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Mass for Shut-ins helping homebound remain connected to the faith

By ROB HERBST
The Catholic Week
BREWTON — About a dozen people attended a recent 11 a.m. Tuesday Mass at St. Maurice Parish in Brewton, but countless more still took part.
The celebration was later broadcast on the “Mass for Shut-ins” program, which is aired every Sunday on TV stations throughout the Archdiocese of Mobile. Funded by Catholic Social Services, the ministry allows homebound Catholics unable to physically attend Mass to remain connected to their faith.
“They celebrate right along with us,” said St. Maurice Pastor Fr. Patrick Madden, a frequent celebrant on the broadcasts. “They go to Mass with us.
“One lady, who was very incapacitated, told me she watched and had some crackers and juice with her and took part.”
Of course, there are limitations to watching the Mass at home compared to being in a pew.
Time is also an issue as the airings are limited to a 30-minute time slot each week. But the ministry, which has been a mainstay in the archdiocese for years, helps fill a void for those longing to be at Mass.
Filming is done about every two weeks, with a few parishes and priests being regulars for the program — including Fr. Madden and St. Maurice Parish.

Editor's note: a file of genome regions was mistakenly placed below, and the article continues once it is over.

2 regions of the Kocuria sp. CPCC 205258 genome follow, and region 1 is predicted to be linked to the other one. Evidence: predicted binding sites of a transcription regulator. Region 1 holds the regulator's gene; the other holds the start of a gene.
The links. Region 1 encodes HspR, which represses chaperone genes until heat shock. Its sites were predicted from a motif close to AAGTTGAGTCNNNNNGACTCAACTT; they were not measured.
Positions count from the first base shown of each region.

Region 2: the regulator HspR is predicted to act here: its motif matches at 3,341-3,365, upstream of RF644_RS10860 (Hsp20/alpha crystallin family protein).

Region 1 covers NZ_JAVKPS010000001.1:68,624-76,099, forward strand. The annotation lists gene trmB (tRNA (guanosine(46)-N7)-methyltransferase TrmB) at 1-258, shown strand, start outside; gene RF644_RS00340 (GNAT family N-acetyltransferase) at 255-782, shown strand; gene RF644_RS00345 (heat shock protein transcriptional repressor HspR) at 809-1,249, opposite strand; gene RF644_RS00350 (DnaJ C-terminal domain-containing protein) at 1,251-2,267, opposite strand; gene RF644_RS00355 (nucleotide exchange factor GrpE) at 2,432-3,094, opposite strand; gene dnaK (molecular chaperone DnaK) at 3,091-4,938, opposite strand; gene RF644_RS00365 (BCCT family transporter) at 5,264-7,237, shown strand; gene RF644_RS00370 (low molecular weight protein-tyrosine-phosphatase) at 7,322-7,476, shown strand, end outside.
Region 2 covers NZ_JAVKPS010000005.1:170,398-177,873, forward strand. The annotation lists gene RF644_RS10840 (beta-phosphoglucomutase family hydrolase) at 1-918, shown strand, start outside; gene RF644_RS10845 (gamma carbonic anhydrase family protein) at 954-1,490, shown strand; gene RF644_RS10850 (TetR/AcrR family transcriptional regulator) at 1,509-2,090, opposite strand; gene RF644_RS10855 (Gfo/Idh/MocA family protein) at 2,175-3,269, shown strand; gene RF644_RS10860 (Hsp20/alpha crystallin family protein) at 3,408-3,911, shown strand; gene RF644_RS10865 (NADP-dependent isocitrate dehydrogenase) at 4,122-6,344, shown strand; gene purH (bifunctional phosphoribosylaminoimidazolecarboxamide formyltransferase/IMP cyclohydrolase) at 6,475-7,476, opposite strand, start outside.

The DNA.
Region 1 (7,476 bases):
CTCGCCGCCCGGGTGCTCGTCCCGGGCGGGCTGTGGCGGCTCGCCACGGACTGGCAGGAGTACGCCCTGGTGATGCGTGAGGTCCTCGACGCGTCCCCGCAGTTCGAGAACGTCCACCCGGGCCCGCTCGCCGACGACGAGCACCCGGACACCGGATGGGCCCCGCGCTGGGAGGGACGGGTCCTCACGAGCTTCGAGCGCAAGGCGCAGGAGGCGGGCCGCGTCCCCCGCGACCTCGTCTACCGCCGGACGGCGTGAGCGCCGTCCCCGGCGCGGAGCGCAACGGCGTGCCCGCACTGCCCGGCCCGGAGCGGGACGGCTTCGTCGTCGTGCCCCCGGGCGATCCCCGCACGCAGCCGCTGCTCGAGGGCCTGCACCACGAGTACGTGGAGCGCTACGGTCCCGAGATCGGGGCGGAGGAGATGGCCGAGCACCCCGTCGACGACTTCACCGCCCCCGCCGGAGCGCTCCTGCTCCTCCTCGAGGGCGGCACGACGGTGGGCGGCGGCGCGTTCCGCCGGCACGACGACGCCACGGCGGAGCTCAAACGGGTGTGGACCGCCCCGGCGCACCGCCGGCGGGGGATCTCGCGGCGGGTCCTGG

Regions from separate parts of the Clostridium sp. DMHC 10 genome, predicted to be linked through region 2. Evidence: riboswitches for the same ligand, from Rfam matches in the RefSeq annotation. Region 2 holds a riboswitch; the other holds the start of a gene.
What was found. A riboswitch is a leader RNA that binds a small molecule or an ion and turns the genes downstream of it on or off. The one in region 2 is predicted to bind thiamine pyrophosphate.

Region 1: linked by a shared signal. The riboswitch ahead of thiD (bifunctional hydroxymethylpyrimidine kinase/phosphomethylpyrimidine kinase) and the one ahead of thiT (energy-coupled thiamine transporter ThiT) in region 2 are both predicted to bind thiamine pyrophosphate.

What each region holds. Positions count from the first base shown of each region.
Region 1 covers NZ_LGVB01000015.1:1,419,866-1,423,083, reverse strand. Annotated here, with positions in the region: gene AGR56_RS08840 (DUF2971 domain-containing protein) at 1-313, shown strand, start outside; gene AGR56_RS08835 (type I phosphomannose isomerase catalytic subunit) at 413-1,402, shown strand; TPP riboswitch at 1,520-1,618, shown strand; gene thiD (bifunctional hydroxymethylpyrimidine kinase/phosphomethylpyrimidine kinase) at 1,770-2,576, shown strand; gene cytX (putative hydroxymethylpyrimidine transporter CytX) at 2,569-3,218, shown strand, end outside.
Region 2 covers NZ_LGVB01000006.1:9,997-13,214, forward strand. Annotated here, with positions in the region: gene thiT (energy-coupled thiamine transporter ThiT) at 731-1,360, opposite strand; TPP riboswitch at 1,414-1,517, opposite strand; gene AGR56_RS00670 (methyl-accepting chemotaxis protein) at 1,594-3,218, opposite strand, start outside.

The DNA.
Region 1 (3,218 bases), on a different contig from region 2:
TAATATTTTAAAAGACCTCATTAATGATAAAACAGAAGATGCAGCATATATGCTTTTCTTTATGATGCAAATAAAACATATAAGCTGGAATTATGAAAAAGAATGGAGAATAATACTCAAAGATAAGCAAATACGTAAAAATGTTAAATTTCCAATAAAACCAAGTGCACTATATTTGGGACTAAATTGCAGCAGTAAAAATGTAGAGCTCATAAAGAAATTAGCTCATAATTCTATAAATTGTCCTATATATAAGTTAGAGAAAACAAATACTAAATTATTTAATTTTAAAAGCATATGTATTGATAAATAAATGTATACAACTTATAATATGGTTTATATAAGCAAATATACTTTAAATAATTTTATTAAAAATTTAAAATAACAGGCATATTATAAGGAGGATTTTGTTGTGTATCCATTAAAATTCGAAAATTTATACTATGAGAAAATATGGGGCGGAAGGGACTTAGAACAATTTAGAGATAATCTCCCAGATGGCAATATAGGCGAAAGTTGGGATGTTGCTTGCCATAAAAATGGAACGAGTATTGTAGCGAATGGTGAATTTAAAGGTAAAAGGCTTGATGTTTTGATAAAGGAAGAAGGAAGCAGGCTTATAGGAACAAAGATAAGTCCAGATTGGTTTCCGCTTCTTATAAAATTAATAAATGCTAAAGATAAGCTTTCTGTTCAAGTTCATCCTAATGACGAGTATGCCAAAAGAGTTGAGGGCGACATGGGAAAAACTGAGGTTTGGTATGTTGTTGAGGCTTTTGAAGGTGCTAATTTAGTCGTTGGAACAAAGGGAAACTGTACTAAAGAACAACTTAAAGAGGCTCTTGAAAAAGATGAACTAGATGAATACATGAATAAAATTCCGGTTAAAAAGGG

Mobile-based Volta Studios films and edits the Mass before it distributes the final product to stations within the archdiocese’s territories. It currently airs at 10:30 a.m. Sunday on UTV-44 in Mobile; Spectrum Cable channel 304 and WOW! Cable channel 6 in Dothan; and Spectrum Cable channel 180 in Montgomery.
Logistics necessitate that two Masses are filmed back-to-back, but those involved would like to keep it as fresh as possible. Fr. Madden said years ago that four Masses were filmed in one day. When filming took place, he was battling a cold which affected his voice.
For a month, loyal viewers oblivious that four Masses were filmed in one day were worried about Fr. Madden’s health.
“I got letters from people saying they were praying for me,” Fr. Madden fondly recalled.
While the exact number of viewers the Mass draws is unknown, Deacon William Graham, who serves at St. John the Baptist Parish in Grand Bay and acts as coordinator of the program, said he often hears from those who watch the Mass.
“We were filming at St. Patrick in Robertsdale and (the cantor) told me she watches the Mass every week because her mom watches it,” Deacon Graham said. “That happens quite a few times where somebody says ‘you do the homebound Mass.’ That makes you feel good that it’s a worthwhile project.”
Although the Mass is geared toward homebound Catholics, Deacon Graham speculated it might affect others.
“I wonder how many non-Catholics watch it,” Deacon Graham said. “You’ve just gotta believe it’s affecting somebody. My wife says ‘in time, you’ll find out.’ ”

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